Microbes, Not Chemicals,
Are the Major Source of Foodborne Illness
New York, June, 1999 New York, NY, June 1999¬When it comes to
fighting the war against foodborne illness,
it seems that many Americans have identified
the wrong enemy. Contrary to popular belief,
the major causes of food-related illness
and death are not the much maligned herbicides,
pesticides and other synthetic chemicals.
"Actually," says University of
California, Davis, professor Dean O. Cliver,
Ph.D., author of the newly updated report
Eating Safely: Avoiding Foodborne Illness, "the primary cause of foodborne illness
is naturally occurring pathogens¬disease-producing
organisms and their products."
Outbreaks of microbe-associated foodborne
illness that have occurred in the United
States over the past five years have
American consumers increasingly aware
these naturally occurring threats to
safety. The federal government has
with the American food industry to
systems to protect the food supply.
Hazards Analysis-Critical Control Points
(HACCP) system¬described in Eating
just one example of how this collaboration
works. The federal Food Safety Initiative,
passed in 1997, aims further to improve
safety of the American food supply.
result of such efforts, the United
has the safest food supply in the world.
In addition to these recently mandated
many other food-processing procedures¬some
time-tested, some the fruits of modern
already in place to preserve and protect
the foods destined for America's tables.
ACSH Director of Nutrition Ruth Kava,
R.D., notes that "Irradiation,
canning, and freezing help to prevent
and botulism as well as the illnesses
can be traced to Salmonella, E. coli,
Professor Cliver observes, however,
"it is important for consumers
that absolutely risk-free food cannot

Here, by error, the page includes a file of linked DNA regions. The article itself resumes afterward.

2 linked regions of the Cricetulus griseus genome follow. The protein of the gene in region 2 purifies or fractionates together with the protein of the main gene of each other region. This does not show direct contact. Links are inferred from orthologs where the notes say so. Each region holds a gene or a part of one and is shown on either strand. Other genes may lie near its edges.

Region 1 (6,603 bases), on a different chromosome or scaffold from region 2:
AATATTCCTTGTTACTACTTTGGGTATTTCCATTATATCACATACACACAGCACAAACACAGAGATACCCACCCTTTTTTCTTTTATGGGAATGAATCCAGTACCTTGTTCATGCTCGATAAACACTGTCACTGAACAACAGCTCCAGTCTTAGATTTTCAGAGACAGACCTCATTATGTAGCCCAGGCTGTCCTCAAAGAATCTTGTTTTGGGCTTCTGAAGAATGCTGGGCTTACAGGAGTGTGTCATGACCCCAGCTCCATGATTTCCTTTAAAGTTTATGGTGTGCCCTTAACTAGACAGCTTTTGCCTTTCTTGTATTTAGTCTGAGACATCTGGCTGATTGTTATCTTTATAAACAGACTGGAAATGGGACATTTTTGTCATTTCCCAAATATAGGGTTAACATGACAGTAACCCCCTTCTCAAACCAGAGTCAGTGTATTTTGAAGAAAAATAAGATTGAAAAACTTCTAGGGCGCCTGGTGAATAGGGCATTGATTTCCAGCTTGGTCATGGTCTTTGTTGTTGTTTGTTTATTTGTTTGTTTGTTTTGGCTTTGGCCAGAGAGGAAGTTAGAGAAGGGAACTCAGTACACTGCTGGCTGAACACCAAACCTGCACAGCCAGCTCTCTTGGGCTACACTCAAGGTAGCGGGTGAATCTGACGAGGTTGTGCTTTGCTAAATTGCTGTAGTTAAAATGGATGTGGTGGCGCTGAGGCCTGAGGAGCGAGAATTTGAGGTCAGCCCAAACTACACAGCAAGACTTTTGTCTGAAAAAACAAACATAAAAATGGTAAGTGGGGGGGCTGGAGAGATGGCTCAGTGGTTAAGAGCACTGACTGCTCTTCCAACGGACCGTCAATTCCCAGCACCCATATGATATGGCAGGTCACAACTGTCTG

Improved sanitation can't remove parasites
from fish, for example." Consumers
therefore accept some responsibility
keeping food safe. Such steps as thoroughly
cooking food, storing it at appropriate
preventing cross-contamination from
and poultry to other foods, and always
hands, tools, and kitchen surfaces
clean are essential for maintaining
Despite the fact that people in the
States spend a smaller proportion of
income on food than do people in any
country, millions of Americans are
undernourished because they cannot
to buy enough food. "It is likely,"
says ACSH President Dr. Elizabeth M.
"that any additional changes to
food production system will increase
cost of America's food¬and that may
that more people will go hungry."
Whelan recommends that "before
any such changes, we should carefully
the benefits versus the risks."
Eating Safely: Avoiding foodborne Illness
discusses food safety issues from the
to the table and advises consumers
ways to reduce their risk of foodborne
The complete text of Eating Safely: Avoiding
Foodborne Illness may be downloaded from
ACSH's website at www.acsh.org. Bound copies may be ordered for $5.00 (price
includes postage and handling) from
The American Council on Science
1995 Broadway, 2nd Floor
New York, NY 10023-5860